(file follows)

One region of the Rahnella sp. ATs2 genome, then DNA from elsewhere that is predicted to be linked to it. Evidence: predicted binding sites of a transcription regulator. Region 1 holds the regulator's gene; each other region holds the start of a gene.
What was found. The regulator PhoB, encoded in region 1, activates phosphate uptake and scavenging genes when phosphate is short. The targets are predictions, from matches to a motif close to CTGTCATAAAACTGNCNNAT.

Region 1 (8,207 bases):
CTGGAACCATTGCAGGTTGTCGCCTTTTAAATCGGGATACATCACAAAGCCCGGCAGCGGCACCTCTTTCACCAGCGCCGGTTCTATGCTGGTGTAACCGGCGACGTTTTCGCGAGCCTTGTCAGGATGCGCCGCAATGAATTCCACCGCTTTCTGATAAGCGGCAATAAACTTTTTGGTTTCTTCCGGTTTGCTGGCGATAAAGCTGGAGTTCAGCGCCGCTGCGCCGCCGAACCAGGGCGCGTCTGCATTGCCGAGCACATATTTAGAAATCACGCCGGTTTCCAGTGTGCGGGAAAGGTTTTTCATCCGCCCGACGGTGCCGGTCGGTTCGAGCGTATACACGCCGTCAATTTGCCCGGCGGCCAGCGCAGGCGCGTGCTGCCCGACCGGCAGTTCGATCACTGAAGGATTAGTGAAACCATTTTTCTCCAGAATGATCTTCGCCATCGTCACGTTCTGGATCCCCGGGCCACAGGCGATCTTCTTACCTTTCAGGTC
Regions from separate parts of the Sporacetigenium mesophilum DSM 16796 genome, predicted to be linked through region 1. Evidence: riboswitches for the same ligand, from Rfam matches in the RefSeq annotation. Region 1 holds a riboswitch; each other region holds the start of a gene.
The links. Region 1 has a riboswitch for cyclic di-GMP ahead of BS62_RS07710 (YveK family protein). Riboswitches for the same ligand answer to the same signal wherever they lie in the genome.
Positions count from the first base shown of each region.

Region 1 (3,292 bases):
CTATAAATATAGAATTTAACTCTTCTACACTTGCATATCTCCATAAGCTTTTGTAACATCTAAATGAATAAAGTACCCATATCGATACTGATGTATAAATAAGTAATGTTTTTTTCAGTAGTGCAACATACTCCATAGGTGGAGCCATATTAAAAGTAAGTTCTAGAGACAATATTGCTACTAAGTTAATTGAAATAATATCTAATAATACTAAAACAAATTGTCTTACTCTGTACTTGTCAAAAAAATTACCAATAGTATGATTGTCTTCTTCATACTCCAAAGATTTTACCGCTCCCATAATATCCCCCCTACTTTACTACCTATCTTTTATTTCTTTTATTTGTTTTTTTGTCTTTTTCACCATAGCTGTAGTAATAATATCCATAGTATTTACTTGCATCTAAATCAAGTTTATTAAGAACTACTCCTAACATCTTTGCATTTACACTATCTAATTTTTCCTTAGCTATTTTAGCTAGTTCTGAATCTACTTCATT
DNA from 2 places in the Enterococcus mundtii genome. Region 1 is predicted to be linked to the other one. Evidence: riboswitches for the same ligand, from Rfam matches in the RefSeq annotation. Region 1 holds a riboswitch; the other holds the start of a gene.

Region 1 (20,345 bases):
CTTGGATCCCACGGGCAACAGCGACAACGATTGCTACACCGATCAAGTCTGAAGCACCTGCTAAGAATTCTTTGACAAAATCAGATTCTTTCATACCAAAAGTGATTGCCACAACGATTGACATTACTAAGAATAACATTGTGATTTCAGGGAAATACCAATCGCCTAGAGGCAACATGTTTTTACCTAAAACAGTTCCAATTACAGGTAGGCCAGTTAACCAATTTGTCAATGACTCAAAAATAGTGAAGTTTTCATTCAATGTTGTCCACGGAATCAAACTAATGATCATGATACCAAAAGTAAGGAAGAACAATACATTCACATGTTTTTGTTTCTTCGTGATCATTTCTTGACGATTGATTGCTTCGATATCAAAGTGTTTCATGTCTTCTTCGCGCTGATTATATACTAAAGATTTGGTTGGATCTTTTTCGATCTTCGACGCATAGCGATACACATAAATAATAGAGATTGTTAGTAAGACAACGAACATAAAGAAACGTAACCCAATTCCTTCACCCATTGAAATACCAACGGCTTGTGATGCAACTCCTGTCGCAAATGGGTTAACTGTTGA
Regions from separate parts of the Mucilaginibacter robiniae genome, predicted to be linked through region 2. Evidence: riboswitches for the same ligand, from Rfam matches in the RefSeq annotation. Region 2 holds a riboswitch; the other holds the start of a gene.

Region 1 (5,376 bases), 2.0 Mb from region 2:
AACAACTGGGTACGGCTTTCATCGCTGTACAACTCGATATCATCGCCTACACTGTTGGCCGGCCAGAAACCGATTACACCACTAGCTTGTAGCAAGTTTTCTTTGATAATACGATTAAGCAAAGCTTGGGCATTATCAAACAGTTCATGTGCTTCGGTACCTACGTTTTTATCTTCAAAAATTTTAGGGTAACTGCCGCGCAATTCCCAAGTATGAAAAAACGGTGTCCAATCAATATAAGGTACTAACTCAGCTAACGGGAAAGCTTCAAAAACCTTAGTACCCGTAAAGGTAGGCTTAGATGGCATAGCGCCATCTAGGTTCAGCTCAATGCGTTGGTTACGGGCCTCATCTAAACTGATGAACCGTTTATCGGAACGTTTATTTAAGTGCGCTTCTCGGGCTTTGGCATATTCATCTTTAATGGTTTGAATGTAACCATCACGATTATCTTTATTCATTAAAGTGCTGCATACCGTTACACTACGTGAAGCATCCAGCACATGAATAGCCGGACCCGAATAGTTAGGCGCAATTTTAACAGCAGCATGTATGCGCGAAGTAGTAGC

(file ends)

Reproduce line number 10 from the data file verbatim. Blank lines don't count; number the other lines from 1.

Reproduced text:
DNA from 2 places in the Enterococcus mundtii genome. Region 1 is predicted to be linked to the other one. Evidence: riboswitches for the same ligand, from Rfam matches in the RefSeq annotation. Region 1 holds a riboswitch; the other holds the start of a gene.